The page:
NATICK — Armed Forces Day often slips under the radar, overshadowed by holidays such as Memorial Day and Veterans Day.
For John Harlow, Chief of Public Affairs at Natick Soldier Systems Center, Armed Forces Day is an important day to acknowledge the men and women in uniform who risk everything to serve their country. The day is also be a chance for the labs to reach out to the community, and show the people of Natick what the labs do at its first Armed Forces Day celebration on May 18.
The event, open to the public, will include a 5-kilometer run, installation tours, and military displays from the Massachusetts Army National Guard.
"Armed Forces Day is meant to be a day to honor Americans serving in the military," said Lt. Col. Frank Sobchak, U.S. Army Garrison Natick commander, in a written statement. "This year we will help celebrate that event by opening our doors to the public to show what we at Natick do for our Armed Forces – some of the research, development and engineering that is performed to make their lives safer and help them accomplish their missions more easily and effectively."
According to a statement on the labs' website, the day will begin with the 5K trail run at 8:30 a.m., followed by an opening ceremony at 10 a.m. From 10 a.m. to 2 p.m., attendees may visit military displays and take installation tours. A closing ceremony will be held at 2 p.m.
"It's a chance for us to show the public what we do," said Harlow, regarding the open house, in an interview. "When you think about what we do here, it impacts every single soldier in the Army, one way or the other. Here's a chance to show the taxpayers, who fund our research, who fund our salaries, fund out equipment, what we're doing. And showing that we're good stewards of the taxpayers' dollars."
Harlow said about 120 participated in the first 5K held last year.
"It's a chance to build camaraderie between us and the community," said Harlow, who served in the Army from1988 to 1992, and again from 1993 to 1997, and is a Desert Storm Veteran. Harlow cited a two-day antiterrorism/emergency management exercise at the labs that involved local police and other first responders as evidence of a good working relationship between the town and the base.
In a statement on the labs' website, Lt. Steven Pagliarulo of the Natick Police Department said that the exercise served an important purpose for his officers: "It's imperative that we train together and become familiar with each other's protocols. Also, we want our officers to be familiar with the base itself. Some of our newer officers have never been here, so it's important to have face-to-face contact."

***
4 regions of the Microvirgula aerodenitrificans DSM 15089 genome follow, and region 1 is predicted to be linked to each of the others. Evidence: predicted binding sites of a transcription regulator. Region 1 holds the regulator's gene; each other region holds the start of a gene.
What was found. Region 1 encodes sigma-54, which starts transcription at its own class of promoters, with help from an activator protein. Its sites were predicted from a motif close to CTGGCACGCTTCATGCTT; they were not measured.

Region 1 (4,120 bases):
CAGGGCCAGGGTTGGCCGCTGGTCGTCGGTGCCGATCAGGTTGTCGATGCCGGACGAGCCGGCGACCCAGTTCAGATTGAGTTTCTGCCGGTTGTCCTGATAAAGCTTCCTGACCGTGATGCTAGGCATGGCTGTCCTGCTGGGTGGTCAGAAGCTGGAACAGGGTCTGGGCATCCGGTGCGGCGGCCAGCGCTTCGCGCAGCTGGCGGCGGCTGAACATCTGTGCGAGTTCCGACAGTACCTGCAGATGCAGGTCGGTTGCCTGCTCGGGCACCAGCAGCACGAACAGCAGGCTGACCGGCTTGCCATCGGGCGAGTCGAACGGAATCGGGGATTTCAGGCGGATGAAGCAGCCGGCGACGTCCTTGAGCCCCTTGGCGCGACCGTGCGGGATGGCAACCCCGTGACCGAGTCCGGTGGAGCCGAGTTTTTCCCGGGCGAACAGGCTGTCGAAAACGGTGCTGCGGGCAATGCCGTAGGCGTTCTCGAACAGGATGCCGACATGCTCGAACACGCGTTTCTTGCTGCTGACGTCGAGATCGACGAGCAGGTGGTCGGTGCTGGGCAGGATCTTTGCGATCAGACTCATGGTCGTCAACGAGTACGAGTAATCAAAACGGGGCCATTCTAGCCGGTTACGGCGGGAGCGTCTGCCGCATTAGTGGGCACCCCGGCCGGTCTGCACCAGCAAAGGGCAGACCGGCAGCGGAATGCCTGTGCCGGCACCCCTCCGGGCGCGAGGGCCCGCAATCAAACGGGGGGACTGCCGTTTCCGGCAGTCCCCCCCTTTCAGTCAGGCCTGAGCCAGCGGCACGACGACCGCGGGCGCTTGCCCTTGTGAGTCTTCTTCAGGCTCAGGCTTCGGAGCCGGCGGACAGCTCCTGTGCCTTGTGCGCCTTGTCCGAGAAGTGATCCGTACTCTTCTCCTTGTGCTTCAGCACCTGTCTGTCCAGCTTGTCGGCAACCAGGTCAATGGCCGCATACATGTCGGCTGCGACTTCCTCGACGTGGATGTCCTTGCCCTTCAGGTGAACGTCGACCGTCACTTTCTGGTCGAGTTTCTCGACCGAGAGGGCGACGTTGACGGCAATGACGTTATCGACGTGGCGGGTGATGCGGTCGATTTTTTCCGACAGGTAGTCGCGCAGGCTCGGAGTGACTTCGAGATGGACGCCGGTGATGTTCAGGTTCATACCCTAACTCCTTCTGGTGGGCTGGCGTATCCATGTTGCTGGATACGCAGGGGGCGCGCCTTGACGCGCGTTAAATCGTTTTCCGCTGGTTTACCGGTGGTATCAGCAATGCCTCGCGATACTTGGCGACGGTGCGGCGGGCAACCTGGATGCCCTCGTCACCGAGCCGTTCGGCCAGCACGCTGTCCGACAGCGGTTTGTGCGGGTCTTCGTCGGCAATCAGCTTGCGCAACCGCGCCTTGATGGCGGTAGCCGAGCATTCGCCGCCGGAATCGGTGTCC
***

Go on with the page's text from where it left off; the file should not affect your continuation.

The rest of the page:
Visitors will get a peak at various areas of the labs, such as the Doriot Climatic Chambers, an indoor facility that can simulate a variety of climate and weather conditions. Other highlights will include U.S. Army Research Institute of Environmental Medicine, shelter technology by Product Manager Force Sustainment Systems, and a display by Natick Soldier, Research, Development and Engineering Center.
National Guard displays will include infantry equipment; a howitzer; engineering equipment; an armored security vehicle; chemical, biological, radiological and nuclear equipment; logistics equipment; a field litter ambulance; civil support team equipment; firefighter apparatus; explosive ordnance disposal equipment; water purification equipment; and light medium tactical vehicles.
"The Guard and Reserve provide an unbelievable service in combat these days," said Harlow. "It's a chance for them to show their neighbors, 'This is what we've done. Here's the service we provide for our nation.'"
He added that it was National Guard soldiers assigned to the 1060th Transportation Company of Framingham who ran toward the bomb blasts at the Boston Marathon to assist victims in the midst of chaos. "They ran right into it, started trying to save lives," he said.
"If you combine the active duty Army, Navy, Marines, Air Force, and then the Reserve and National Guard, that's just over three and a half million people. That's one percent. One percent raises their right hand and swears to protect the Constitution against all enemies, foreign and domestic. One percent will put their life on the line without thinking about it. Here's a chance to meet the one percent," Harlow said.
Registration for the 5K is $15 in advance, or $20 the day of the race. Registration forms can be downloaded online.
For more information e-mail NatickArmy5K@gmail.com.
Proceeds for the run go to the Family Morale and Recreation Fund.
John Swinconeck can be reached at firstname.lastname@example.org.